Tuesday, June 11, 2013

Dirty Laundry

It happened again. We were in a tizzy collecting hats, shirts, cleats, water bottles, gloves, mitts, bats and balls from the far corners of the house and garage.

Unfortunately, clean baseball pants could not be found.

A little digging, literally, revealed that the best and favorite baseball pants were in the damp and dirty heap of laundry which I had been conveniently ignoring.

In the rush to get out the door, I urged the boys to wear clean baseball pants, even if they were the ones with a hole or didn't fit quite right.

“Mom, these fall down when I run!” one of them said incredulously. It was a tough point to argue, so I consented in a huff!

“Fine. Wear the dirty ones.”

He quickly changed into the dirty ones that fit. When he stood, I saw that the pants were grass stained from mid-thigh to below the knee. A huge probably-never-gonna-get-it-out-anyway grass stain.

I looked him over and shook my head still wishing he would wear the ill-fitting, clean ones. He saw it in my expression. Trying to draw me back to reality he asked, “Does it really matter which pants I wear?”

I turned for the door and answered correctly, “No. I guess it doesn't.”

It doesn't matter if you wear grass stained baseball pants to a baseball game where you’re going to get grass stains. I repeated it to convince myself, “No. It doesn't matter.”

As we headed toward the ball diamond they joined the team around the pitcher’s mound. My boys are walking hampers. A declaration of my laundry laziness.

I was almost ready to high-five myself for “getting over it” when I realized there was someone new on the field.

A photographer.

Oh yeah.

Team pictures.

So I asked myself again, “Does it matter?” And with disappointment I answered, “No.”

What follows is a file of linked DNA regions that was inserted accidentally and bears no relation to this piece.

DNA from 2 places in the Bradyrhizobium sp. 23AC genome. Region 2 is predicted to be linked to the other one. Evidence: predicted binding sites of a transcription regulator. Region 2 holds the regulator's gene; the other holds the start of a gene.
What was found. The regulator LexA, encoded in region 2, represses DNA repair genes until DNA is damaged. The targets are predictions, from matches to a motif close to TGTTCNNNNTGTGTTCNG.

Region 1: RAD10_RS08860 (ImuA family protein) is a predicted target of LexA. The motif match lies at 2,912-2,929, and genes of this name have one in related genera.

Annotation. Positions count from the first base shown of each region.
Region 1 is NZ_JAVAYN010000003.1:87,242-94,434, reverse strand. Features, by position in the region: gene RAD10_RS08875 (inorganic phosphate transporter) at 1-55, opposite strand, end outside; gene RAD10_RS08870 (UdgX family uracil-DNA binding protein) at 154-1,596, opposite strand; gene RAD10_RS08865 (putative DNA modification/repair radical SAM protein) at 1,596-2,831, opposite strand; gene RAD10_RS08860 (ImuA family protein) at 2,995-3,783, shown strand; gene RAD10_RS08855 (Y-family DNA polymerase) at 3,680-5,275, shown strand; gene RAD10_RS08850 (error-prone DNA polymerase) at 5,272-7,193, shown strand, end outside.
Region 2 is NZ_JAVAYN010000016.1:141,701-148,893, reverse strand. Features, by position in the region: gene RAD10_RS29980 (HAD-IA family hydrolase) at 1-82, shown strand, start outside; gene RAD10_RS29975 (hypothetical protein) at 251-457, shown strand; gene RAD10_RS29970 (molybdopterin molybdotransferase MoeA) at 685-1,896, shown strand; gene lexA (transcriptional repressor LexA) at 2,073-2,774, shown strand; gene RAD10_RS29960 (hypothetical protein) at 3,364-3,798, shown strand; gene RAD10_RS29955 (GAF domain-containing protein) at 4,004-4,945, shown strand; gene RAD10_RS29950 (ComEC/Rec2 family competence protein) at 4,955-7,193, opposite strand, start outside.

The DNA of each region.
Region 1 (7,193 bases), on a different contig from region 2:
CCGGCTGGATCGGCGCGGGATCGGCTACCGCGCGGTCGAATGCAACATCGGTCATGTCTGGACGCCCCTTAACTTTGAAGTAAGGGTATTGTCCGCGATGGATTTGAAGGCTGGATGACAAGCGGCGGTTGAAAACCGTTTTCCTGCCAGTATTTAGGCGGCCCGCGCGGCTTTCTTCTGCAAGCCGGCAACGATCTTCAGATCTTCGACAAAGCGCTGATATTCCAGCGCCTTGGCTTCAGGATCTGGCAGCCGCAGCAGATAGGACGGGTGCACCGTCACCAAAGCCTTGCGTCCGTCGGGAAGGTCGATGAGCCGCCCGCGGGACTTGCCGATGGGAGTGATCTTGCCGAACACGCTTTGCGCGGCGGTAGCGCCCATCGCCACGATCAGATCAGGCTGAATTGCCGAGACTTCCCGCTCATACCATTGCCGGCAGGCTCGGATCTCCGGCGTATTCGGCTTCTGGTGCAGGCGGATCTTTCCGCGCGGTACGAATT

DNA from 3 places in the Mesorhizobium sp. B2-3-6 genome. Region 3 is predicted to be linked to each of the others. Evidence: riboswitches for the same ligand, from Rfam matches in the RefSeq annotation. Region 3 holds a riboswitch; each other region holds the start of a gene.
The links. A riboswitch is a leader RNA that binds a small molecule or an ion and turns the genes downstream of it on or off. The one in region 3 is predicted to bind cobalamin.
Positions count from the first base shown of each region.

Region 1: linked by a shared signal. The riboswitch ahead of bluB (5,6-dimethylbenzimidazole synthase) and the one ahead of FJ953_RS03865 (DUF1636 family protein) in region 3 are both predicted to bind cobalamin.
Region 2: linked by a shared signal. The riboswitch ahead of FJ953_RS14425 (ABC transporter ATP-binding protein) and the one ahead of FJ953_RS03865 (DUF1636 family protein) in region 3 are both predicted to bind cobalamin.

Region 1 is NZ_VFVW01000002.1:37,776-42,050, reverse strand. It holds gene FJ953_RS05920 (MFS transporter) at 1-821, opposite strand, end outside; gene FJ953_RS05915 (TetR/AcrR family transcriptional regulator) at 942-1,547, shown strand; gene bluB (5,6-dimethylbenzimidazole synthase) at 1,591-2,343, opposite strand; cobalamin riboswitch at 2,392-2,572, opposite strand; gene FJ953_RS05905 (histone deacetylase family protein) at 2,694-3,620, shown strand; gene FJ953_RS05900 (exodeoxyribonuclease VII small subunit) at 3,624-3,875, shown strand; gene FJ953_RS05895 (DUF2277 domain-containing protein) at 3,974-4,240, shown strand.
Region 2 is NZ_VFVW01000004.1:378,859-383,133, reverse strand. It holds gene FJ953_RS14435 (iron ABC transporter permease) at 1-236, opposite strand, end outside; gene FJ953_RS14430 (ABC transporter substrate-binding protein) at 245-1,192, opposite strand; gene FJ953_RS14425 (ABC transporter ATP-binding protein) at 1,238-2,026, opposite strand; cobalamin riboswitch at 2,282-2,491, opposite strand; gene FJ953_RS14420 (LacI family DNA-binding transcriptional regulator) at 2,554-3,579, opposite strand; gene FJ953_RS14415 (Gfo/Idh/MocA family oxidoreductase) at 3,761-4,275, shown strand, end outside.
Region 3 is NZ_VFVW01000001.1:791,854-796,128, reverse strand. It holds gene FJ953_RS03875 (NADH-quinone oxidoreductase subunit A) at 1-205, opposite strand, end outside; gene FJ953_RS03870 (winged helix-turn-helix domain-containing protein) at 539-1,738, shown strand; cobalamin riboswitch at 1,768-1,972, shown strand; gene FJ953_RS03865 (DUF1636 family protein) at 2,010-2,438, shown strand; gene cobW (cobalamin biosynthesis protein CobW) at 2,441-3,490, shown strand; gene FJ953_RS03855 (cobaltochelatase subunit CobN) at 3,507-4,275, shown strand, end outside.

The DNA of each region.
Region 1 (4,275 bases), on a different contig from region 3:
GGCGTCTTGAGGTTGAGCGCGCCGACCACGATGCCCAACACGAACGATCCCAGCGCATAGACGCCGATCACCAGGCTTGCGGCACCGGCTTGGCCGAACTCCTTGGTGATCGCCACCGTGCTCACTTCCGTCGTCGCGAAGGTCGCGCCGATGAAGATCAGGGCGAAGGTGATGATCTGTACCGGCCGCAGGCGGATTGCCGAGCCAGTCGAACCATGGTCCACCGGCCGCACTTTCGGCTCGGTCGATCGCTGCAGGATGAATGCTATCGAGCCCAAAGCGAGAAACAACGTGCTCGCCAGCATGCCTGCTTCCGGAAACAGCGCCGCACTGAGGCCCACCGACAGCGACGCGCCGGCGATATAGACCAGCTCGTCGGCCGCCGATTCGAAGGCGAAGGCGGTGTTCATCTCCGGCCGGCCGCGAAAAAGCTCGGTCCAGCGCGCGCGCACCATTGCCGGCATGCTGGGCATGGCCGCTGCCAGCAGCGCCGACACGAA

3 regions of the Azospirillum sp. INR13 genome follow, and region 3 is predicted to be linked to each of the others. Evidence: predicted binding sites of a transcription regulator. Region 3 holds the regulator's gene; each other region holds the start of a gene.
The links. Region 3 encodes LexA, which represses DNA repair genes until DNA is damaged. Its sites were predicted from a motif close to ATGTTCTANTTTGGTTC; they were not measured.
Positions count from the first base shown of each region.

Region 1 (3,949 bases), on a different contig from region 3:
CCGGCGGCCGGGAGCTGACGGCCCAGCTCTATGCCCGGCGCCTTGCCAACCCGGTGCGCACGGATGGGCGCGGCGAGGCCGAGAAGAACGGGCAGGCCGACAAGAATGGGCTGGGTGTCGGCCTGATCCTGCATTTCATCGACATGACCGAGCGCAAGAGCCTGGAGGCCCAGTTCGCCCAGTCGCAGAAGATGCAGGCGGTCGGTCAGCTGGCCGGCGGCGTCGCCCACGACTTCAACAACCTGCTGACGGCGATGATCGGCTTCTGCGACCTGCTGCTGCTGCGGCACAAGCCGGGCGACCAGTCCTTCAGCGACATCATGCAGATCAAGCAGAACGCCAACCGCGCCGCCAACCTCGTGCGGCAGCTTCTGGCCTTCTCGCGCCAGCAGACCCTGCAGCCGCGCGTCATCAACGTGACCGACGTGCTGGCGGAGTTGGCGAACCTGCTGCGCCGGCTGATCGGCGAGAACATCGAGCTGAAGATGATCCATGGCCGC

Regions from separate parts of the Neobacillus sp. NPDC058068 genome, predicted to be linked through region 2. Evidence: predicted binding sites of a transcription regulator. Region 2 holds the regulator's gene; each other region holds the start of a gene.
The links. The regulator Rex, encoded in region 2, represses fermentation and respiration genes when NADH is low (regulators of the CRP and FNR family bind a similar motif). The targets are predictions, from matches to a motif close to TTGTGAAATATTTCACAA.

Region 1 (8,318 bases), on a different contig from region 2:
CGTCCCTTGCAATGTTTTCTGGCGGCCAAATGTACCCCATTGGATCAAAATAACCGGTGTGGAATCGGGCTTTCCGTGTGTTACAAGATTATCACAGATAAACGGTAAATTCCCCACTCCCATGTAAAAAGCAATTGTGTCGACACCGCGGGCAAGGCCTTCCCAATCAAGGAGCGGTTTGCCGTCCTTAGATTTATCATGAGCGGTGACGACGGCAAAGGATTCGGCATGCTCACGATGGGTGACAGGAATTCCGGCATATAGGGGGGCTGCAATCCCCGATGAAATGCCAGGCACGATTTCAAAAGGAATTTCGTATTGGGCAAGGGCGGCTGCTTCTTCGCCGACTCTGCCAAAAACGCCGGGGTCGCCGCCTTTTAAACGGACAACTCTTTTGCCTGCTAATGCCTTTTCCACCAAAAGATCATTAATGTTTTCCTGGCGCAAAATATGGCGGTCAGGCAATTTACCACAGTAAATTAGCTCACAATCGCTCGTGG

Shouldn't I feel relived that it doesn't matter? Of course I should. But I was disappointed because my laundry neglect was about to be memorialized in a glossy, full color, 5x7 print. Alas, I had pre-ordered a “sports folder photo package” to display at home, wear as a button on my jacket, and place as a magnet on our fridge.

As I watched the photographer arrange the boys by height, kneeling just right, in the dirt, I finally looked past the grass stains and saw the boy inside the dirty laundry.

He posed confidently with grass-stained knees bent in a batting stance. His photogenic smile was proof he had not wasted one second wondering what other people think about his mom’s laundry schedule.

Then she snapped the photo.

It will be a few weeks before I see how it turned out. But when I get that “sports folder photo package” I’m going to display the dirty grass stained picture. I’m going to put the magnet on my fridge, and if I’m feelin’ the team spirit, I might even wear the button.

Because the grass stained pants are worn by a boy who showed his mom what mattered.


And that is worth displaying.

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